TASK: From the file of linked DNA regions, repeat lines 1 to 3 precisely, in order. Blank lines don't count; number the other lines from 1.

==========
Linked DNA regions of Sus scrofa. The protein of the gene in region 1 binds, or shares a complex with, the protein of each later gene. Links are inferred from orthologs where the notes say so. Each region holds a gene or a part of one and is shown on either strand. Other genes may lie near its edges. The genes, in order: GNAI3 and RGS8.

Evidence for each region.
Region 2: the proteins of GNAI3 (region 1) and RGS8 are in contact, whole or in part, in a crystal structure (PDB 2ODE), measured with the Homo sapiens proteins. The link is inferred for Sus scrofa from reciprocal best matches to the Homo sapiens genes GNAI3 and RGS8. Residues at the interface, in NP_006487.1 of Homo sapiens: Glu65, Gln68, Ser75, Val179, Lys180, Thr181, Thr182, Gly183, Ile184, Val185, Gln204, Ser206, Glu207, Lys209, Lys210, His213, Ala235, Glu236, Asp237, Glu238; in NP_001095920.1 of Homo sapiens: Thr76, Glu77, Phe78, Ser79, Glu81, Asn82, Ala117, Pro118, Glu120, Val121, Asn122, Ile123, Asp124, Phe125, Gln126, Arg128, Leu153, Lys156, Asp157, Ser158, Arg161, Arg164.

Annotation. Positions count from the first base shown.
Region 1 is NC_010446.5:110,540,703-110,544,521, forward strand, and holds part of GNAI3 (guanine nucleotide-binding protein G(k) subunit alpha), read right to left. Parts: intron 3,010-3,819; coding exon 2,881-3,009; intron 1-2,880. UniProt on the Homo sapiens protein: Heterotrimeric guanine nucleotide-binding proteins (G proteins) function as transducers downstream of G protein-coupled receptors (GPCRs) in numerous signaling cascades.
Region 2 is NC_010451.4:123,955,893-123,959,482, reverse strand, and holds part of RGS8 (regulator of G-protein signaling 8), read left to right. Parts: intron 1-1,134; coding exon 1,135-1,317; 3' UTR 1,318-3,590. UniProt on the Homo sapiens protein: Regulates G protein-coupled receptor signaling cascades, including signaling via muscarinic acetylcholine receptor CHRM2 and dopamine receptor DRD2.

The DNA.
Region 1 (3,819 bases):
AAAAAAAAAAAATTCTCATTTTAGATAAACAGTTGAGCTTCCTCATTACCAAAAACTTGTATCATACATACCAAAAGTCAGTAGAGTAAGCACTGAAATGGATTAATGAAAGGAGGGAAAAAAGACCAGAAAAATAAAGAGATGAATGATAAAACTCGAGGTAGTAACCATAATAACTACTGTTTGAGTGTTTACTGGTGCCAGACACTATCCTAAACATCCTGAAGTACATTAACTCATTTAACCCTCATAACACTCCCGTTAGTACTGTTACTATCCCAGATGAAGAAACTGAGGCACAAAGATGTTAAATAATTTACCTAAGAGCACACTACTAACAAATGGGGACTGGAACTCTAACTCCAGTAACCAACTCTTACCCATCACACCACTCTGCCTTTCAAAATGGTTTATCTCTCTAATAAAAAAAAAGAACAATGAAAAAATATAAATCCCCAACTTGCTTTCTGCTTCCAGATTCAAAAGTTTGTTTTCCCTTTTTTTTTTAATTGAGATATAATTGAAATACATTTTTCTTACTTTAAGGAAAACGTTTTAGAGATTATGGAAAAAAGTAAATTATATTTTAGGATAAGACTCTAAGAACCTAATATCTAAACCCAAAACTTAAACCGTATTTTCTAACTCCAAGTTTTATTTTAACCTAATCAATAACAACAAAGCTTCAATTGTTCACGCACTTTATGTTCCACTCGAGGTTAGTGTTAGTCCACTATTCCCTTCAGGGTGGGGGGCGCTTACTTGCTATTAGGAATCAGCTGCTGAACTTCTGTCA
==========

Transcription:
Linked DNA regions of Sus scrofa. The protein of the gene in region 1 binds, or shares a complex with, the protein of each later gene. Links are inferred from orthologs where the notes say so. Each region holds a gene or a part of one and is shown on either strand. Other genes may lie near its edges. The genes, in order: GNAI3 and RGS8.

Evidence for each region.
Region 2: the proteins of GNAI3 (region 1) and RGS8 are in contact, whole or in part, in a crystal structure (PDB 2ODE), measured with the Homo sapiens proteins. The link is inferred for Sus scrofa from reciprocal best matches to the Homo sapiens genes GNAI3 and RGS8. Residues at the interface, in NP_006487.1 of Homo sapiens: Glu65, Gln68, Ser75, Val179, Lys180, Thr181, Thr182, Gly183, Ile184, Val185, Gln204, Ser206, Glu207, Lys209, Lys210, His213, Ala235, Glu236, Asp237, Glu238; in NP_001095920.1 of Homo sapiens: Thr76, Glu77, Phe78, Ser79, Glu81, Asn82, Ala117, Pro118, Glu120, Val121, Asn122, Ile123, Asp124, Phe125, Gln126, Arg128, Leu153, Lys156, Asp157, Ser158, Arg161, Arg164.